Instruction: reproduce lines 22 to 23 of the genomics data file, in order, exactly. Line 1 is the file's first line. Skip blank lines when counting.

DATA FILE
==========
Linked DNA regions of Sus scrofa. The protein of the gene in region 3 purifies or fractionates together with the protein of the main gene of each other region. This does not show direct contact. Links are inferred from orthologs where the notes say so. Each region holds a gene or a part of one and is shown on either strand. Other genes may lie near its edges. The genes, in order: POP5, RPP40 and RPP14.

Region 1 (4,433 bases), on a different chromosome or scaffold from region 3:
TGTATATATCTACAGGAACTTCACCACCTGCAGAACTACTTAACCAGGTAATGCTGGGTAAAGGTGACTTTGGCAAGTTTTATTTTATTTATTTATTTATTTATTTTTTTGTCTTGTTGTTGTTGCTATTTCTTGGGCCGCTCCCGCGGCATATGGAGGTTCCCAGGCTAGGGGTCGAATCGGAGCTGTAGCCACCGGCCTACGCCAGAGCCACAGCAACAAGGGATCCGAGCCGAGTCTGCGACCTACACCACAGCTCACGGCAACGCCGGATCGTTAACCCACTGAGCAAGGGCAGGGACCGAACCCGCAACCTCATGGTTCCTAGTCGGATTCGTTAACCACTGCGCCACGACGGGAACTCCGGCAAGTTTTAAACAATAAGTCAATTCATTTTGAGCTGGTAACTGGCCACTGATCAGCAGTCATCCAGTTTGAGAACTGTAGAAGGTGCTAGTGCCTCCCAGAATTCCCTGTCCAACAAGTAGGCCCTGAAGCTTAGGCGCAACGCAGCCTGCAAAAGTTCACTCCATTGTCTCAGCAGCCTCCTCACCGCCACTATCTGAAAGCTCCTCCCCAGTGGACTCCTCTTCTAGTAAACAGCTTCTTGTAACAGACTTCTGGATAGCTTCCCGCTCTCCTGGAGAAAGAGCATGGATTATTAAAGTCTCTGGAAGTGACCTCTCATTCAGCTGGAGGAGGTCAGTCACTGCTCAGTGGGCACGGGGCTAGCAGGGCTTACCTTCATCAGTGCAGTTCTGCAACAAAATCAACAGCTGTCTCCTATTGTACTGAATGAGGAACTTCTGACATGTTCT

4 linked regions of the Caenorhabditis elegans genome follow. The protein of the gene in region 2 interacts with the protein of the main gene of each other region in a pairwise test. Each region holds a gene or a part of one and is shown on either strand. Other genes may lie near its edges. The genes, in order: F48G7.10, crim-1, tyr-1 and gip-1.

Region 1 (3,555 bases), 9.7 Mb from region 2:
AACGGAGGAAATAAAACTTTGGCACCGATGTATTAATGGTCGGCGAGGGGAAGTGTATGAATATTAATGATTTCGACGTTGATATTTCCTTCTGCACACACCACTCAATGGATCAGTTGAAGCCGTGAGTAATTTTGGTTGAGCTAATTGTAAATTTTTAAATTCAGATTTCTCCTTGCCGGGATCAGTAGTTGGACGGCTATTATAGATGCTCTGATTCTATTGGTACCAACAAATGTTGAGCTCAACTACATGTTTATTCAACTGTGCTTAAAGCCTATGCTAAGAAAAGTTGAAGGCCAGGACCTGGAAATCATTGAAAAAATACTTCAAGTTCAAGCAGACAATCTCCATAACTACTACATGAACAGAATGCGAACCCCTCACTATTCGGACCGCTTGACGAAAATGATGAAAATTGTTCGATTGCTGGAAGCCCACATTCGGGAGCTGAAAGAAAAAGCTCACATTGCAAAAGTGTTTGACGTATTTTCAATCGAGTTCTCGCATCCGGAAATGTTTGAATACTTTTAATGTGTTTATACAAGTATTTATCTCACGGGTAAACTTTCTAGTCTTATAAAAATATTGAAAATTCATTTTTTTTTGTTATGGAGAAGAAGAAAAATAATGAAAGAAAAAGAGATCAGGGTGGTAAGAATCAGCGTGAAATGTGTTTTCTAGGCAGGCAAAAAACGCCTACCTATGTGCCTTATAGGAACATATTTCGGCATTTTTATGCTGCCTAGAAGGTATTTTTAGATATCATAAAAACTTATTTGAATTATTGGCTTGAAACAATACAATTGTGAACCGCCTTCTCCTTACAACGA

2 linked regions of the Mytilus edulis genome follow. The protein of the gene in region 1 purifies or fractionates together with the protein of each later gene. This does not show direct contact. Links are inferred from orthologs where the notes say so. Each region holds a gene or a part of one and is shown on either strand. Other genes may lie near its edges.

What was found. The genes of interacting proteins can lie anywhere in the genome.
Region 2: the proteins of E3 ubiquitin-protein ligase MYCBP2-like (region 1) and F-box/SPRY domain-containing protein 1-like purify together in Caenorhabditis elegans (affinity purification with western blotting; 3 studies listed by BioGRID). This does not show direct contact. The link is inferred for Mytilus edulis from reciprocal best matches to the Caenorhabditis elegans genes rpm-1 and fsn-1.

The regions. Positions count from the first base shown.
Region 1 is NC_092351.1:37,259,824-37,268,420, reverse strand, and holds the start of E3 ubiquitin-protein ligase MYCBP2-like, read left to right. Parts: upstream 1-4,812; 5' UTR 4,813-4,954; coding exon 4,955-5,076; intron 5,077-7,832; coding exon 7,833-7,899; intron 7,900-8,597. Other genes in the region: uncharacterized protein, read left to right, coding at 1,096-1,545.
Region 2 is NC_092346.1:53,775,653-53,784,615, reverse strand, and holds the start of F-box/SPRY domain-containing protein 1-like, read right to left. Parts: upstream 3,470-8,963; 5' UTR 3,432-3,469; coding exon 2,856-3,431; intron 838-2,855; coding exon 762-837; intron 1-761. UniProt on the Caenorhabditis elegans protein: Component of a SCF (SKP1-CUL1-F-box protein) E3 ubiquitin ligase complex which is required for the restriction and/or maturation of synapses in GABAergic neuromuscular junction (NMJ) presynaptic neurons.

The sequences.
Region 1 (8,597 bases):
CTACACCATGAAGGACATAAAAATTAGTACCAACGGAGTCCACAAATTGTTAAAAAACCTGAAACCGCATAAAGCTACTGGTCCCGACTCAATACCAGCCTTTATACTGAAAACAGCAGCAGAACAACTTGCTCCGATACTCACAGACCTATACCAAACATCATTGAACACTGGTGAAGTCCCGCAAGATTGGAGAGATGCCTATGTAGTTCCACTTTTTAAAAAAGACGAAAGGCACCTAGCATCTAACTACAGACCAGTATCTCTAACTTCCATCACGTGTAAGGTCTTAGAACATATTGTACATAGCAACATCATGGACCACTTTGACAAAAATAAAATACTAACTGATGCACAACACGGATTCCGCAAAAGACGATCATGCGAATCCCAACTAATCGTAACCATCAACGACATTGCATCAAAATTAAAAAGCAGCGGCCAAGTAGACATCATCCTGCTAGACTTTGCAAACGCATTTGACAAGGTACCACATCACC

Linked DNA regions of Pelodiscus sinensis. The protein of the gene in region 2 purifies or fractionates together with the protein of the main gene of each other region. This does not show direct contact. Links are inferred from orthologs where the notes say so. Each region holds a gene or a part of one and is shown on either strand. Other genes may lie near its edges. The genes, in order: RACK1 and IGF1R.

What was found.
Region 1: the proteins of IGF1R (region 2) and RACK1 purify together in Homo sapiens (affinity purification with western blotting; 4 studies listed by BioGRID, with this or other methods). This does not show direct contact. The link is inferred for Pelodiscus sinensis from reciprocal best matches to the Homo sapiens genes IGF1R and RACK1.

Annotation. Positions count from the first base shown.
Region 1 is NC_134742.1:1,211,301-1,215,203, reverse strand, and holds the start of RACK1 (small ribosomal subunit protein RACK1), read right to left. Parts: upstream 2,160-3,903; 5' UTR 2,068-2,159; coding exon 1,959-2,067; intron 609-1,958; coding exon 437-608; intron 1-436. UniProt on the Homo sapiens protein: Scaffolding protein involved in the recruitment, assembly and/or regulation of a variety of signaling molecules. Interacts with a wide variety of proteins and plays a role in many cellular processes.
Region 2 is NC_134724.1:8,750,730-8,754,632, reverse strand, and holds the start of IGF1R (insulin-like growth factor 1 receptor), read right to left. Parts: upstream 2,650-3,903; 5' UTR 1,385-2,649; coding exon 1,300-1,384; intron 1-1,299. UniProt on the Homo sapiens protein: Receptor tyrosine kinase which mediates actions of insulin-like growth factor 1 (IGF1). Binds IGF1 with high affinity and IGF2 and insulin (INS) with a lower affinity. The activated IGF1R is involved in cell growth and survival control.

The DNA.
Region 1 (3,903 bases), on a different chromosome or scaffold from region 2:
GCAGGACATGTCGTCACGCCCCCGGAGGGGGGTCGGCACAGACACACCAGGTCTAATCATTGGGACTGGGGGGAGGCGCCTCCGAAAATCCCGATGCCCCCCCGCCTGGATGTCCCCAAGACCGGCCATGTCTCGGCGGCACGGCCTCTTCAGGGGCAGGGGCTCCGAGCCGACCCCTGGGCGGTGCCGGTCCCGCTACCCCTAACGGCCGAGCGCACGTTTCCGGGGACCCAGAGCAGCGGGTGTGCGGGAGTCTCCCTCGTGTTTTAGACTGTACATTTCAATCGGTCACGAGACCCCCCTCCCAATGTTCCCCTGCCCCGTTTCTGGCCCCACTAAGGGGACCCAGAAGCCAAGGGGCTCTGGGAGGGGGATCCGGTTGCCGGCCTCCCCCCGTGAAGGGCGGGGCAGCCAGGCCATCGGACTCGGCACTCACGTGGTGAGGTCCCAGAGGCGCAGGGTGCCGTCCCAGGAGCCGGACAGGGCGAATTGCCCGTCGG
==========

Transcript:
The DNA.
Region 1 (3,903 bases), on a different chromosome or scaffold from region 2: